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Supreme Court of Canada

Sales tax—Job printer—Material supplied by client—Contract—Lease and hire—Sale—Special War Revenue Act (1914), 5 Geo. V, c. 8; (1922) 12-13 Geo. V, c. 47; (1923) 13-14 Geo. V, c. 70.

The transactions of a job printer, who contracts to deliver printed business cards, labels, order forms, price lists and statements, on material supplied by him, constitute sales by a producer within the meaning of the Special War Revenue Act (1918) and its amendments.

Whether a job printer may or may not be styled a manufacturer or a producer according to the conception of these words in the commercial or ordinary sense, the intention of Parliament to include a job printer in the class of producers for the purposes of the sales tax is clearly indicated by the wording of the Act and its amendments.

The King v. Crain Printers Ltd. ([1925] 3 D.L.R. 291) approved.

APPEAL per saltum from the judgment of the Superior Court, at Montreal, province of Quebec, Duclos J., dismissing the appellant’s action.

The material facts of the case are stated in the judgment now reported.

A. Geoffrion K.C. and P. Lanctot K.C. for the appellant.

E. Lafleur K.C. and Jacob De Witt K.C. for the respondent.

The judgment of the court was delivered by

Rinfret J.—The Minister of Customs and Excise claims from the Dominion Press Limited the sum of $3,684.20 for sales taxes from April, 1923, to October, 1924, under the provisions of the Special War Revenue Act, 1915, and amendments. The transactions took place in Montreal.

It was agreed, for the purposes of the present litigation, that the Minister was to be regarded as having the

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same right, to bring action as the King and that the judge should take judicial notice of the departmental circulars.

It was further agreed that the business of Dominion Press Limited, for the relevant period, exceeded $10,000 per annum.

The amount claimed is not disputed. Only the liability for the tax is in issue.

The first statute applicable in point of time is chapter 47 of 1922 (12-13 Geo. V.) which came into force on the 21st May, 1922. By section 13 of this statute, a new subsection 1 of s. 19BBB is enacted. The material part provides for the imposition of

an excise tax of 2¼ per cent. on sales and deliveries by Canadian manufacturers or producers and wholesalers or jobbers * * * but in respect of sales by manufacturers or producers to retailers or consumers, the excise tax shall be 4¼ per cent * * *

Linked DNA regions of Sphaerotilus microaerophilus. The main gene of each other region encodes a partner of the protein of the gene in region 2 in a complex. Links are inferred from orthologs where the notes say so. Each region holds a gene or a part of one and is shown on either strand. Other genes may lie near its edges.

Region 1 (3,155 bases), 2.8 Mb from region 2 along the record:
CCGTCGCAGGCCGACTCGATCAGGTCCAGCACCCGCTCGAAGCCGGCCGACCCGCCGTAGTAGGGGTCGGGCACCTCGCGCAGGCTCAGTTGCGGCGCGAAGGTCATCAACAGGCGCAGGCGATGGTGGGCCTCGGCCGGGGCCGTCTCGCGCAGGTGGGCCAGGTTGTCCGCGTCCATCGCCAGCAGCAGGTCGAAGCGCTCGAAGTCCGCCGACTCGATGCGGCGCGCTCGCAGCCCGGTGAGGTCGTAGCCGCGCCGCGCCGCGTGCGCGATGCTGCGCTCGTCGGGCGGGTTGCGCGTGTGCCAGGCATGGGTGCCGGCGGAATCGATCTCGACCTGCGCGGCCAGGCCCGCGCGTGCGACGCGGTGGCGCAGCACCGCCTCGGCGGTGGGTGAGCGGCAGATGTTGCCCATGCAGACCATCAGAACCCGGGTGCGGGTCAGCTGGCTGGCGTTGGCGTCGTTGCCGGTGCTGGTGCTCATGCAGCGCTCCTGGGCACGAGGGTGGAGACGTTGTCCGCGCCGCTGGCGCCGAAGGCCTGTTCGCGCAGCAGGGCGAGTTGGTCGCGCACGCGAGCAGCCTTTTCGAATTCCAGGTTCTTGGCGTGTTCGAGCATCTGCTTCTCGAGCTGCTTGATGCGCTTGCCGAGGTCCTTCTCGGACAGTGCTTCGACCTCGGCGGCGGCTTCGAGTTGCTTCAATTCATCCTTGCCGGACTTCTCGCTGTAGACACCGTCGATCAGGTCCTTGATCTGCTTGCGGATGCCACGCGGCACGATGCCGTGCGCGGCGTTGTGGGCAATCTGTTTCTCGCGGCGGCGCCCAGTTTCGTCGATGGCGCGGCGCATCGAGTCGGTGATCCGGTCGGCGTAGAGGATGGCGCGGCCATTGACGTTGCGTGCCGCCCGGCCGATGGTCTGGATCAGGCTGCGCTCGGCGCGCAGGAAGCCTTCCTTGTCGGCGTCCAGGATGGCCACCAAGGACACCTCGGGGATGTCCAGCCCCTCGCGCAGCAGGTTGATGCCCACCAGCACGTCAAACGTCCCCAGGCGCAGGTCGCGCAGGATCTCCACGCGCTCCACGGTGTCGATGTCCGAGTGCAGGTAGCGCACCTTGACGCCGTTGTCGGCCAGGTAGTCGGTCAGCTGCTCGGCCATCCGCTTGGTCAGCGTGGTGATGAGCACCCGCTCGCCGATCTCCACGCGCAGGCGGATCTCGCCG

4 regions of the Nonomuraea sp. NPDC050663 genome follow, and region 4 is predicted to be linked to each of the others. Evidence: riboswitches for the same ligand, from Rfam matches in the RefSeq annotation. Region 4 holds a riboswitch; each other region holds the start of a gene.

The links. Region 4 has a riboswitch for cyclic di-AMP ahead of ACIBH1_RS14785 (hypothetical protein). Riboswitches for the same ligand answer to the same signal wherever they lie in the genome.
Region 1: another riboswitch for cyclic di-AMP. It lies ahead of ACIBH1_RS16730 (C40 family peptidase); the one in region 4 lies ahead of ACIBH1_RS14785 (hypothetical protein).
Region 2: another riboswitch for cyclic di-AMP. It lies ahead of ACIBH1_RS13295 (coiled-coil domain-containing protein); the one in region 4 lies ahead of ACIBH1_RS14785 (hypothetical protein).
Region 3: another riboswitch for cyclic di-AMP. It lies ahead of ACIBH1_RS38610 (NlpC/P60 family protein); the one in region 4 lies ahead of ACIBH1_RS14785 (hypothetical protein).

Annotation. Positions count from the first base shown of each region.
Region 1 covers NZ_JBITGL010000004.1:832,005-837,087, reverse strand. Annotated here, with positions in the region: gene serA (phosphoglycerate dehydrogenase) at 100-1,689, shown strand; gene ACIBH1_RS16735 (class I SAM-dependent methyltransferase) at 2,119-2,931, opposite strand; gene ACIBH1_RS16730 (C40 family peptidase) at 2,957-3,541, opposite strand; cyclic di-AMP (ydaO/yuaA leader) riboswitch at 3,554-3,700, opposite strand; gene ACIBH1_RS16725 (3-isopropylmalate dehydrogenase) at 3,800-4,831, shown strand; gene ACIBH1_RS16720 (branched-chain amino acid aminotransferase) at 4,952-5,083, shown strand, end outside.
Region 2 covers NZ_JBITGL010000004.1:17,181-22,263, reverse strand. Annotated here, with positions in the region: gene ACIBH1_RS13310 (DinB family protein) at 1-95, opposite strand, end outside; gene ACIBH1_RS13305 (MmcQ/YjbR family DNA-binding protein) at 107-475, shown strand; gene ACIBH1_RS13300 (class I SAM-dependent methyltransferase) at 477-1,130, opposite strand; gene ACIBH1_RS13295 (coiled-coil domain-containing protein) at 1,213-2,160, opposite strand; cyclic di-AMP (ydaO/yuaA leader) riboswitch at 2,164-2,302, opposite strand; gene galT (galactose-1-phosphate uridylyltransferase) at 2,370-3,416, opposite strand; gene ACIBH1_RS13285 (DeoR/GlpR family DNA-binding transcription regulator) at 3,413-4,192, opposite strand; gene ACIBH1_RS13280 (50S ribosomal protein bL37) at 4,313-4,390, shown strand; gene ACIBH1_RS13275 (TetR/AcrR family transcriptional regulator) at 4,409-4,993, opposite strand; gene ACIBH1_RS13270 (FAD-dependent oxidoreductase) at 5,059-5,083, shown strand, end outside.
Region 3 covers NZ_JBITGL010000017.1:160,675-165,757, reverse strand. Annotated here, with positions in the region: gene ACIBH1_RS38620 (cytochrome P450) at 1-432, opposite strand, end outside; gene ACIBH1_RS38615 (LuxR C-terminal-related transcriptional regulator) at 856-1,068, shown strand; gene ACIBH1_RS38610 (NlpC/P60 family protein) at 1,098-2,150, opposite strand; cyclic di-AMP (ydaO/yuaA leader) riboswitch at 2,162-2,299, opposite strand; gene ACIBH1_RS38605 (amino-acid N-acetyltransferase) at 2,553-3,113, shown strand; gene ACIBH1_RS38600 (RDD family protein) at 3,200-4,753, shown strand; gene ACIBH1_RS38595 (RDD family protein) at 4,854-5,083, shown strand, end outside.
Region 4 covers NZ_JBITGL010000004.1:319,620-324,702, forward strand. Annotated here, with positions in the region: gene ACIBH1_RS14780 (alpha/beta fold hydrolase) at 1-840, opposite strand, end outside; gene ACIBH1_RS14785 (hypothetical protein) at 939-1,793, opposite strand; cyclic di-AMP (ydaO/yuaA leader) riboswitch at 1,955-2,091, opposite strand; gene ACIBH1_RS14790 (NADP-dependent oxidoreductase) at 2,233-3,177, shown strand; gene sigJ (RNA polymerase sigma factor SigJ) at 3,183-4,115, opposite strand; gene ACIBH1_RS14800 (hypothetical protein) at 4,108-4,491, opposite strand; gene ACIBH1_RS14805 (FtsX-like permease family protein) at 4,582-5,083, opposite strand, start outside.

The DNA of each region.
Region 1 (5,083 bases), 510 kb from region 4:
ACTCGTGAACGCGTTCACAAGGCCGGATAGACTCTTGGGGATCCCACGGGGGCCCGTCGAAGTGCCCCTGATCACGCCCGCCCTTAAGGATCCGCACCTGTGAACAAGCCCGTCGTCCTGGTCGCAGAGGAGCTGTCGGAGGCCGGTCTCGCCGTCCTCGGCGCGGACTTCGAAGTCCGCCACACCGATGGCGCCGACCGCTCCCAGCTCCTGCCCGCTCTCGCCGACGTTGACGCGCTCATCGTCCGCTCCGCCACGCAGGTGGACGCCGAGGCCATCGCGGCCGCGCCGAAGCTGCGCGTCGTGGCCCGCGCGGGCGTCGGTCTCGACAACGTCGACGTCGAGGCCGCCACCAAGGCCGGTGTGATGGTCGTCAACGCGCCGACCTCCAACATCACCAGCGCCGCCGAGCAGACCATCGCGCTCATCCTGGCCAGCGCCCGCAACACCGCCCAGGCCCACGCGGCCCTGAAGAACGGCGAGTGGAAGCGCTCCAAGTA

Under the fourth paragraph of the subsection,

the taxes specified in this section shall not apply to sales or importations of * * * (then follows a long enumeration of articles, among which appears:) job printed matter produced and sold by printers or firms whose sales of job printing do not exceed $10,000 per annum.

Then the subsequent paragraph reads:

Provided further that the excise taxes specified in this section shall not be payable on goods exported, or on sales of goods made to the order of each individual customer by a business which sells exclusively by retail, under regulations by the Minister of Customs and Excise who shall be sole judge as to the classification of a business; and provided that the tax as specified in this section shall be payable on sales of goods manufactured for stock by merchants who sell exclusively by retail.

On the 1st January, 1924, came into force an amending statute and ss. 1 of s. 19BBB was then made to read:

* * * there shall be imposed, levied and collected a consumption or sales tax of 6 per cent. on the sale price of all goods produced or manufactured in Canada * * * which tax shall be payable by the producer or manufacturer at the time of the sale thereof by him.

The new statute also struck out from the exemption in the fourth paragraph of ss. 1 the words above quoted:

Job printed matter produced and sold by printers or firms whose sales of job printing do not exceed $10,000 per annum;

but the exemption was extended to all manufacturers or producers whose sales did not exceed $10,000 per annum.

The respondent pleads that it is

a contracting printer who prints by special contract to the order of each individual customer for whose purposes alone the work done is suitable and useful, and it in no sense manufactures or produces any merchandise for sale nor does it sell any goods inasmuch as the business carried on by it is one of lease and hire of work and service and not one of the sale of goods.

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The evidence is that Dominion Press Limited does “general job printing and lithographing * * * on special orders only.” It makes “no goods for stock.” It does “nothing but contract work.” Its general way of doing business is described as follows by the manager of the defendant corporation:

Q. And you generally supply the paper?

A. That is a question. If it is a matter of supplying it from stock, we do not supply 1 per cent. A customer will come to us and ask us what is the most suitable paper for the job, and we tell him to the best of our knowledge. Almost invariably he will ask us to get it for him, because we know something about the quality and will see there is nothing put over. He will pay us precisely the same price for the paper as if he went to the jobbing house, but the jobbing house in consideration of saving a salesman going around allows us a commission of 20 per cent.

Q. On the paper?

A. Yes, for securing them that customer. They understand they are supplying the customer with the paper, but as part consideration for the 20 per cent. we collect the amount for them with our bill for the labour.